Archive for: May, 2015

R01-equivalent PIs: 1985-2014

May 28 2015 Published by under Uncategorized

I recently posted data on the number of unique NIH PIs for all mechanisms listed in the NIH RePORT database.

I have now analyzed data for R01-equivalent grants (primarily R01s but also R23, R29, and R37 (MERIT) awards) as shown below:

R01 PI plot

This shows curves for all PIs (including multiple PIs) and for Contact PIs only. These curves clearly reveal the impact of the NIH budget "doubling" from FY1998 to 2003) and the subsequent decline due to the worse-than-flat NIH budget over the past 12 years (with the exception of the ARRA) funding.

The correction for multiple PIs is significant (although, of course, being PI on a multiple PI grant likely provides fewer resources than being the sole PI on an award of the same size). The 3564 New (Type 1) R01 grants in FY2014, 771 had multiple PIs.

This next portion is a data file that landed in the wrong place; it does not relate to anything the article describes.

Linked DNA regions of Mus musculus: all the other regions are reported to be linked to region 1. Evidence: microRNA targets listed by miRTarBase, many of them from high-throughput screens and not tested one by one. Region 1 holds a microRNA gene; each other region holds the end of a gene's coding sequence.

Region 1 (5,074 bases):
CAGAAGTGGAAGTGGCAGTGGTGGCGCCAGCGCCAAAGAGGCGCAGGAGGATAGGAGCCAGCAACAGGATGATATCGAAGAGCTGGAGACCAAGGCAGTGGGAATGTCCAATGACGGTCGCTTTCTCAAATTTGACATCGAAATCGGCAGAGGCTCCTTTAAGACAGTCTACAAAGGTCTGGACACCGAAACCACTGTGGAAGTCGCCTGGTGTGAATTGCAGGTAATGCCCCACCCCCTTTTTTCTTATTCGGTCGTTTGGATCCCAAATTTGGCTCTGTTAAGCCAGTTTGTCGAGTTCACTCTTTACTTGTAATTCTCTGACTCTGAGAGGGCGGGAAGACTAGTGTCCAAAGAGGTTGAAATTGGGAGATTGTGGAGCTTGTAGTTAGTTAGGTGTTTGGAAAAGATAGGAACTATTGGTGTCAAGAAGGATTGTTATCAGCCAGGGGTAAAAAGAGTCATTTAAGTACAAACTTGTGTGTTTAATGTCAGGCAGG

8 responses so far

The Number of NIH PIs 1985-2014: The Effect of Multiple PIs

May 28 2015 Published by under Uncategorized

I recently posted a somewhat startling curve showing the total number of NIH contact PIs for all mechanisms in the NIH RePORT database. This showed a drop in the total number of PIs from FY2010 to the present.

As I lay awake thinking about this curve and what might mean, I thought it might change somewhat if I included all PIs instead of just Contact PIs. Recall that the NIH multiple PI policy only went into effect in around 2005.

I was able to examine this point relatively quickly. The results are shown below:

NIH PI Plot wNonContact


This shows that the inclusion of all PIs decreases the magnitude of the drop since FY2010.

Some other interesting statistics about non-Contact PIs are:

Total Contact PIs:  216,521

Total PIs listed as other than Contact PI:  11,504

PIs who have never been Contact PI:  2,873


10 responses so far

Analysis of Subsequent Years of K99-R00 Program

May 28 2015 Published by under Uncategorized